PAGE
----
502 F2d 1163 Douglas Branch, v. Reynolds Metals Company, et al.
502 F.2d 1163
Douglas Branch, Appellant
Reynolds Metals Company, et al., Appellees.
United States Court of Appeals, Fourth Circuit.
Aug. 15, 1974.
8 Fair Empl.Prac.Cas. 815, 8 Empl. Prac. Dec. P 9607
NOTICE: Fourth Circuit I.O.P. 36.6 states that citation of unpublished dispositions is disfavored except for establishing res judicata, estoppel, or the law of the case and requires service of copies of cited unpublished dispositions of the Fourth Circuit.
Before WINTER, CRAVEN and BUTZNER, Circuit Judges.
Douglas Branch was a name plaintiff in a class action brought by black employees against Reynolds Metal Company under Title VII of the Civil Rights Act of 1964, 42 U.S.C.A. Sec. 2000e et seq. On October 25, 1973, the district court entered a consent judgment which awarded plaintiffs $80,000 in back pay plus attorneys' fees.
Branch, who apparently had first voiced his objections to a consent settlement at a hearing before the district court on October 5, 1973, filed a notice of appeal in the district court on November 26, 1973. On the following day the clerk of the district court advised him by letter that his notice of appeal could not be processed until he remitted to the district court a filing fee of $5.00, 28 U.S.C. Sec. 1917(c), and a bond in the amount of $250 to cover the costs on appeal, F.R.A.P. 7.
On April 2, 1974, more than four months after Branch filed his notice of appeal, Reynolds filed in this court a motion to dismiss the appeal pursuant to F.R.A.P. 12(c). Attached to the motion was a certificate of the clerk of the district court which fully complied with Rule 12(c).
On April 3, 1974, the clerk of this court sent Branch a letter informing him that he had fourteen days in which to respond to the motion to dismiss but that he would not be permitted to respond without paying this court's docket fee of $50. Branch paid the docket fee on April 15, but, apparently thinking that payment of the fee itself constituted a sufficient response to the appellee's motion, filed no written answer. Branch was sent another letter, on April 18, 1974, advising him that his response should state the reasons for his delays and his intentions with respect to his appeal. No response was forthcoming, and on May 2, 1974, the clerk gave Branch ten additional days to file a response.
On May 14, 1974, Branch finally submitted a response in which he stated as his reason for not paying the filing fee and filing the bond that, being unaware of the arrangements to follow and without the aid of legal advice, he was reluctant to forward the financial "distribution." His response attributed the delays in perfecting the appeal to his inability to find an attorney to represent him. At the conclusion of his response he indicated that he had contacted an attorney who might agree to take the case, and he requested an extension of thirty days to enable this attorney to examine the record and file a supplementary response. In a letter dated May 23, 1974, the clerk informed him that any additional statements in response to the motion to dismiss could be submitted to the court before June 24, 1974. Since the letter of May 23, no additional statements have been filed on Branch's behalf.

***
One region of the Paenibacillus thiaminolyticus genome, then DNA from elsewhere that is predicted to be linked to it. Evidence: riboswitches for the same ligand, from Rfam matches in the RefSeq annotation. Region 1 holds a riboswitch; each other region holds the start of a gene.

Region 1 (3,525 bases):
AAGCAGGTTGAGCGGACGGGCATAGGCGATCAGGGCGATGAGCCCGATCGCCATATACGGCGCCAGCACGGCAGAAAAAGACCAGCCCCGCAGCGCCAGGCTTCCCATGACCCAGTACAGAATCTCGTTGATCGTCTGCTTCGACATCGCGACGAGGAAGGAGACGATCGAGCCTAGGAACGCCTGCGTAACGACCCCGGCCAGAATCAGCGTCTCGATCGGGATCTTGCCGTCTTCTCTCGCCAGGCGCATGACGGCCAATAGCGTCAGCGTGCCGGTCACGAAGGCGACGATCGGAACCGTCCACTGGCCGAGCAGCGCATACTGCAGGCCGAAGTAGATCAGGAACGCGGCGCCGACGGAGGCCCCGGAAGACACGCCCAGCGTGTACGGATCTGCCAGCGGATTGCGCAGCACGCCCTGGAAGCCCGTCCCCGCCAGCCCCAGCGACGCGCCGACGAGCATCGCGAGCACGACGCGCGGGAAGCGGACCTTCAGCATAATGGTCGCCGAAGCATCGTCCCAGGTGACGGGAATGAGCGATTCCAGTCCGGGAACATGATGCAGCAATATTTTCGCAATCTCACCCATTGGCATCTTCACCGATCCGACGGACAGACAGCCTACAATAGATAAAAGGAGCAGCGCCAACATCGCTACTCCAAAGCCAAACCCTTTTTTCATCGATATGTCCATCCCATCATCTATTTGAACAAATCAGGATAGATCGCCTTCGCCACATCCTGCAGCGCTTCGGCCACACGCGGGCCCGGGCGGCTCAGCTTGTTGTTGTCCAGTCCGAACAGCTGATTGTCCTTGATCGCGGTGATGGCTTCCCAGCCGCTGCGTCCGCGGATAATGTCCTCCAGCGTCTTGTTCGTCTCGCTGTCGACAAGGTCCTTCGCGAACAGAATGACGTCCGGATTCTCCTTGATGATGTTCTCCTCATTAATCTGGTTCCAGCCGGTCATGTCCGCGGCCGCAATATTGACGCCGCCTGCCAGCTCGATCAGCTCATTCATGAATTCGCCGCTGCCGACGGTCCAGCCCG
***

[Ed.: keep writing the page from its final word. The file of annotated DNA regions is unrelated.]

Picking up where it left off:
The determination whether or not to dismiss an appeal for failure to comply with the rules of appellate procedure lies within the sound discretion of the court of appeals. Pyramid Motor Corp. v. Ispass, 330 U.S. 695, 704 (1947); Arline v. Brown, 190 F.2d 180 (5 Cir.1951). There are numerous cases in which courts have denied motions to dismiss, notwithstanding clear failure of the appellant to comply with the rules. See, e.g., King v. Laborers Internat. Union of No. America, U.L. No. 818, 443 F.2d 273 (6 Cir.1971); Martin v. Handy-Andy Community Stores, 214 F.2d 10 (5 Cir.1954); Stumpf v. Matthews, 195 F.2d 25 (D.C.Cir.1951). In these cases, however, noncompliance was in the form of delay rather than complete failure to comply with a particular requirement. Here Branch has yet to pay the filing fee or file an appeal bond. He was clearly informed of these requirements the day after he filed his notice of appeal, and his response to Reynolds' motion to dismiss reveals his knowledge of the rules but reluctance to comply with them. Nor is insufficiency of funds asserted as a reason for Branch's failure to follow the rules; he stated in his response that at some time after filing his notice of appeal he "came into a moderate sum of money."
We conclude that Branch has failed to offer a good faith justification for his failure to comply with the rules, and, accordingly, we grant Reynolds' motion to dismiss the appeal.